It testifies to the Clinton administration's political dexterity that the fiasco of Justice Department handling of the Waco disaster is being laid at the door of the federal official whom President Clinton thoroughly detests: FBI Director Louis Freeh.

Justice Department and White House officials for the past 10 days have been informing the news media how terribly angry Attorney General Janet Reno was that Freeh and the FBI misled her about what went on at the Branch Davidian compound in April 1993. This campaign's culmination came last Thursday, when U.S. marshals ostentatiously seized evidence held by the FBI to "protect" it. Contradicting its reputation of public relations prowess, the FBI was mute.

It is difficult to minimize the outrage of congressional Republicans that Reno is now depicted as the victim of Waco and Freeh as the malefactor. For the nearly five years that the GOP has controlled Congress, Reno and her Justice Department handlers have stonewalled legitimate requests from the legislative branch -- in sharp contrast to Freeh's cooperation. That is precisely what has made Reno invaluable to the president, and Freeh so menacing.

To blame Freeh instead of Reno for the apparent coverup is the famous White House spin cycle at its most audacious. He was not yet in office at the time of the tragedy. Reno, not Freeh, was in charge of two outside investigations of Waco. In response to my telephone call to the FBI director, he declined to discuss the details. But when I asked if he had known about the withheld information, he quickly replied: "Absolutely not. I did not know."

While Reno herself was typically bland and uncommunicative in her press conference last Friday, the administration's political operatives have been poisoning FBI waters. That deflected attention from what the Justice Department did.

Lee Hancock, whose stellar reporting for the Dallas Morning News broke this story, has described a classic flimflam. The Justice Department asked the Texas Rangers to keep Waco evidence locked up and instructed them to refer requests for such evidence back up to Washington. Justice, in turn, would say that it did not have control of material that was in the hands of the Texas authorities. That kept everything locked up until two weeks ago.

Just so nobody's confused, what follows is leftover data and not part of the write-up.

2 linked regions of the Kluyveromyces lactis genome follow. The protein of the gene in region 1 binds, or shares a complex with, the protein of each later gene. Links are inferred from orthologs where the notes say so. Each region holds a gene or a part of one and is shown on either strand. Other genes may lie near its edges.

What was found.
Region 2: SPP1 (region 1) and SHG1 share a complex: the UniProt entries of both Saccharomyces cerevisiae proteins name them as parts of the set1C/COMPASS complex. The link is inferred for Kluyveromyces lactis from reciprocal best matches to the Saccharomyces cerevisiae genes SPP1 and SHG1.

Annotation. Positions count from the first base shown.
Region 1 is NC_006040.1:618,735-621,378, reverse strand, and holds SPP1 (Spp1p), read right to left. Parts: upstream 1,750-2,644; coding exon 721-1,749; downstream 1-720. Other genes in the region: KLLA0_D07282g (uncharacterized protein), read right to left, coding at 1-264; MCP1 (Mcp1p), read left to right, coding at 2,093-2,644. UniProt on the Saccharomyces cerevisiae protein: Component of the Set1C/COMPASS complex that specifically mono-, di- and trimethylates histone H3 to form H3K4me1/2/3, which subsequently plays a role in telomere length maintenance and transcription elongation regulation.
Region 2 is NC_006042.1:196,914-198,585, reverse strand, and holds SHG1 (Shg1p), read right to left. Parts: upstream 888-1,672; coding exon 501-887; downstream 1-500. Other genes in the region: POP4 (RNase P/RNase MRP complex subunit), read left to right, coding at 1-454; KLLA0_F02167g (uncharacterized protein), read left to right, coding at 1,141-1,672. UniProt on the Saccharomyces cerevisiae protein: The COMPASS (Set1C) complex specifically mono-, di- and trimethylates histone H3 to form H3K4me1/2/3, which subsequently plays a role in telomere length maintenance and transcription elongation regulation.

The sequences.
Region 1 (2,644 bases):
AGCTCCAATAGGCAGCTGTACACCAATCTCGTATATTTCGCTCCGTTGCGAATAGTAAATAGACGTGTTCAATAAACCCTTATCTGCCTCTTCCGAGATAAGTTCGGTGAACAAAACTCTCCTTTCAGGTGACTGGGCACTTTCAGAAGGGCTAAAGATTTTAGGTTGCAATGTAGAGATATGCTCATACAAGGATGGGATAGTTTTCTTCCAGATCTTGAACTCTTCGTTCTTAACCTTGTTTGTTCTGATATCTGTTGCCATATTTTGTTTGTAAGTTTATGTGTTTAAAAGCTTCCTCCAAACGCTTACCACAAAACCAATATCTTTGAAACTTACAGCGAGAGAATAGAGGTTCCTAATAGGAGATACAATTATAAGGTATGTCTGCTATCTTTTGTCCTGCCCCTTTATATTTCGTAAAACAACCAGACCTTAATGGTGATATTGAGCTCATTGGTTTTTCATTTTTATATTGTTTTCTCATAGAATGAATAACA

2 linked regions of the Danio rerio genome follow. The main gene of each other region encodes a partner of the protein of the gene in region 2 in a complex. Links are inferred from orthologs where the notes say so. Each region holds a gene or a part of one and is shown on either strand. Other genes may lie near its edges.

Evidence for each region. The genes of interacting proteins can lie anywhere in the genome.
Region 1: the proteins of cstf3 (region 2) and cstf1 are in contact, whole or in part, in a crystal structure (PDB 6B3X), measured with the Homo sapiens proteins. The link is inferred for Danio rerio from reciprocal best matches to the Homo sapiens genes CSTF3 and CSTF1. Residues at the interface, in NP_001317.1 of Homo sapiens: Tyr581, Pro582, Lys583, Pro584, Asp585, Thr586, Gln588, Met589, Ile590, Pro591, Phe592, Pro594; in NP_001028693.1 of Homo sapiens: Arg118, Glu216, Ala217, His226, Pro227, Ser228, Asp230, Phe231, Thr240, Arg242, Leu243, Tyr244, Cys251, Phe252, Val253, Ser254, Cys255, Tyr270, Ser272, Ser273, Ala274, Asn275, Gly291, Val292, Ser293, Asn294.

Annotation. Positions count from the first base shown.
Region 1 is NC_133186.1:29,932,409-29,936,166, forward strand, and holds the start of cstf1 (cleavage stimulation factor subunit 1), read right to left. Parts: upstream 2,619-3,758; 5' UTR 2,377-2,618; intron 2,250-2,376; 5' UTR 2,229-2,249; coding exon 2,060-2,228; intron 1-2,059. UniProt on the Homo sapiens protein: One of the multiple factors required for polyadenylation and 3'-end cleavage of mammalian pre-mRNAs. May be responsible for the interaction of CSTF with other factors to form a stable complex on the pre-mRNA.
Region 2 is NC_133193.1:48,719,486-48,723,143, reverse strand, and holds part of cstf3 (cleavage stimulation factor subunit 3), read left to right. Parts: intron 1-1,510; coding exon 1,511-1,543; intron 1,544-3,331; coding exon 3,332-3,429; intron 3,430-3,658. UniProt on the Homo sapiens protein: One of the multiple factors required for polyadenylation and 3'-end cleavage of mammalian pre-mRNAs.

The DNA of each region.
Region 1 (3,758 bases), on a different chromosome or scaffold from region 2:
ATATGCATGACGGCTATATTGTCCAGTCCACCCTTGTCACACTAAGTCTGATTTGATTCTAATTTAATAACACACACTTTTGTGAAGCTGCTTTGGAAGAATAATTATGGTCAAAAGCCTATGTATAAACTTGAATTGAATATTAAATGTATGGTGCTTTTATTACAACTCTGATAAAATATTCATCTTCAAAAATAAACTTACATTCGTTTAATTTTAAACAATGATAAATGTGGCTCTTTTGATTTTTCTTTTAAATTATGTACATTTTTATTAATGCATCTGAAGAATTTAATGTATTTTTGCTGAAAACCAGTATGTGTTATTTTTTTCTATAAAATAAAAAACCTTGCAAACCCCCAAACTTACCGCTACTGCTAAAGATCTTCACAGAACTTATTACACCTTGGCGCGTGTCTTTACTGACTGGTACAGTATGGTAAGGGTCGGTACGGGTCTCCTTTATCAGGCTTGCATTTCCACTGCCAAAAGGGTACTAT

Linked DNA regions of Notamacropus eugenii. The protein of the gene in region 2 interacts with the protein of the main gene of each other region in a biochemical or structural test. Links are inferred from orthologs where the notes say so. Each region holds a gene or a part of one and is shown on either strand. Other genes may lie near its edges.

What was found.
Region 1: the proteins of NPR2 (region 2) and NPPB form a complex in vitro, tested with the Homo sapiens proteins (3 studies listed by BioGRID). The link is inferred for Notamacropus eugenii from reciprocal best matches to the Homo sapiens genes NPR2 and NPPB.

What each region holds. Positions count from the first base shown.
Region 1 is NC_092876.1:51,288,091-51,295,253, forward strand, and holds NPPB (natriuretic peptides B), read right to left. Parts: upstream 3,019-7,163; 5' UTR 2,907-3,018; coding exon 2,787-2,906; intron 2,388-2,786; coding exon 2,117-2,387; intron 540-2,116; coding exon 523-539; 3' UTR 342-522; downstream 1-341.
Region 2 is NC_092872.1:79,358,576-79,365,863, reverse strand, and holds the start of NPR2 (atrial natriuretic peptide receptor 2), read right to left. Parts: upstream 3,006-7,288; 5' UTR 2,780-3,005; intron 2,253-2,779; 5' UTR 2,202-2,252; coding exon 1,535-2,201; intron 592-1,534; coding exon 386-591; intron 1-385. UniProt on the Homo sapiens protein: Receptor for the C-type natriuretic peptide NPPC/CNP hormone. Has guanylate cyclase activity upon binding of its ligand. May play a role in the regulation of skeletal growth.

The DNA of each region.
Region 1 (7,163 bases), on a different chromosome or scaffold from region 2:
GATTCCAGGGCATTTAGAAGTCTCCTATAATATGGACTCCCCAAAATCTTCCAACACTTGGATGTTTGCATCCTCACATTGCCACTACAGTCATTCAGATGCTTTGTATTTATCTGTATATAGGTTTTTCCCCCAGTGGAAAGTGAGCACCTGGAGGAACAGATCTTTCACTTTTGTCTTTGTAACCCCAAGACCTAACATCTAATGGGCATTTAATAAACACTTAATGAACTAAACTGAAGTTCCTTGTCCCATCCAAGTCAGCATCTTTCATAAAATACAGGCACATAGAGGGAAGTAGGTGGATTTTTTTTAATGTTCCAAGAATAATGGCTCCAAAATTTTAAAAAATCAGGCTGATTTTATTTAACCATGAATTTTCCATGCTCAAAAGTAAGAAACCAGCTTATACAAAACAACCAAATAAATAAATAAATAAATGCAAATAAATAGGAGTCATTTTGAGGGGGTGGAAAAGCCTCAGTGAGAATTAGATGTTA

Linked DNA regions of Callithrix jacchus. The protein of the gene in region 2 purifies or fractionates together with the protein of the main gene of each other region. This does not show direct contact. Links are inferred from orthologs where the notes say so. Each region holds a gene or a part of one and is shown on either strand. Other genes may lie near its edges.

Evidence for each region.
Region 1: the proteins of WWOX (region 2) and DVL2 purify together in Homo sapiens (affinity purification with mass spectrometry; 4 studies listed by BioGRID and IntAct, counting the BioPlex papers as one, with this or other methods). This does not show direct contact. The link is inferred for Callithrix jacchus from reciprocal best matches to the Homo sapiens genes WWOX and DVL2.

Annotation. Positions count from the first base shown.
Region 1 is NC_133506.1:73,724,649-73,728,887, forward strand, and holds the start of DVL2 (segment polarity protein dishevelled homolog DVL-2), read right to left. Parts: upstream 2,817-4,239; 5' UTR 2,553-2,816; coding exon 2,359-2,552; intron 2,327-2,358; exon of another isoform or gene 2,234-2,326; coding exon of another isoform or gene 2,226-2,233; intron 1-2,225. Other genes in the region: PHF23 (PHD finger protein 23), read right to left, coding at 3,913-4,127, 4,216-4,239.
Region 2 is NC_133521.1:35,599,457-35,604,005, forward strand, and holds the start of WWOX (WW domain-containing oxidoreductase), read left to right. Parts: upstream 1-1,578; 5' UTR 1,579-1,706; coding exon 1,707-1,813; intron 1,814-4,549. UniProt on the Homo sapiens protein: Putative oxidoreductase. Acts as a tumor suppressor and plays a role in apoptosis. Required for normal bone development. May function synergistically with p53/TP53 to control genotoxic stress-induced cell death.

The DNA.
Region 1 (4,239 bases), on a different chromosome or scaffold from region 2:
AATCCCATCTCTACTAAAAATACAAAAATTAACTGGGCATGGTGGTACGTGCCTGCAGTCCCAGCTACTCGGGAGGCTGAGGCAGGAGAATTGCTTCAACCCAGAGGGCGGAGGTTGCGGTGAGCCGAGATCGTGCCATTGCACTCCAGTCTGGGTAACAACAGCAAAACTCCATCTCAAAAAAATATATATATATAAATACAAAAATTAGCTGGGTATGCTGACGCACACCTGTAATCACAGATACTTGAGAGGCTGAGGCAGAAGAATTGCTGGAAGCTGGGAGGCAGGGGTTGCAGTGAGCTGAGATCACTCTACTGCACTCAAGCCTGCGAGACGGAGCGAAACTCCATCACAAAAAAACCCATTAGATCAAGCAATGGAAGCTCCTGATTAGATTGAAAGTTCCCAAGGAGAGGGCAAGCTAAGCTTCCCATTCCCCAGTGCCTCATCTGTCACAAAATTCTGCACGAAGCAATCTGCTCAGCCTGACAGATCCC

Assistant U.S. Attorney Bill Johnson of Waco, who has become something of a whistle-blower, issued a warning to Reno last Monday. He had been given a 1994 document containing notations by Justice Department officials, suggesting that interviews with members of the FBI's hostage rescue team not be given to anybody outside Justice's legal staff. On Tuesday, the attorney general asked a federal court in Waco to block the release of documents.

Such bottling up of evidence has been characteristic of the Reno Justice Department. So diversified a band of Republicans as Rep. Dan Burton, Sen. Arlen Specter and Sen. Fred Thompson have lost patience in confronting Reno's stonewall (Thompson told me the allegations that Freeh was withholding evidence were "a bunch of bull"). Rep. Asa Hutchinson, a member of the House Judiciary committee, put it this way: "Louis Freeh has been very cooperative. I think that with the [congressional] committees, he's been very responsive. The attorney general has been pulling back on every investigation, not cooperating."

Freeh's cooperation has made him a pariah at the White House, as Bob Woodward's latest book "Shadow" makes clear. On Aug. 21, 1998, four days after delivering his first "contrition" speech to the nation, Clinton, in a private telephone conversation with former aide and ardent supporter Lanny Davis, "let loose about the ignominies he was suffering."

The president described Freeh in three unspeakably vulgar words for his recommendation (rejected by Reno) of an independent counsel on 1996 campaign finance abuses. "Davis and Clinton agreed," Woodward wrote, "that the FBI was so totally immune from any political control that he had become like the legendary baron, FBI Director J. Edgar Hoover."

So, why not exploit the embarrassment of Waco to get rid of this meddlesome man once and for all? The problem is that Dan Burton has sent out subpoenas, Rep. Henry Hyde is calling for a bipartisan probe and Reno herself promises a special Republican investigator. They also will be looking into dark allegations that nobody fairly can blame on Louis Freeh.

(C)1999, Creators Syndicate Inc.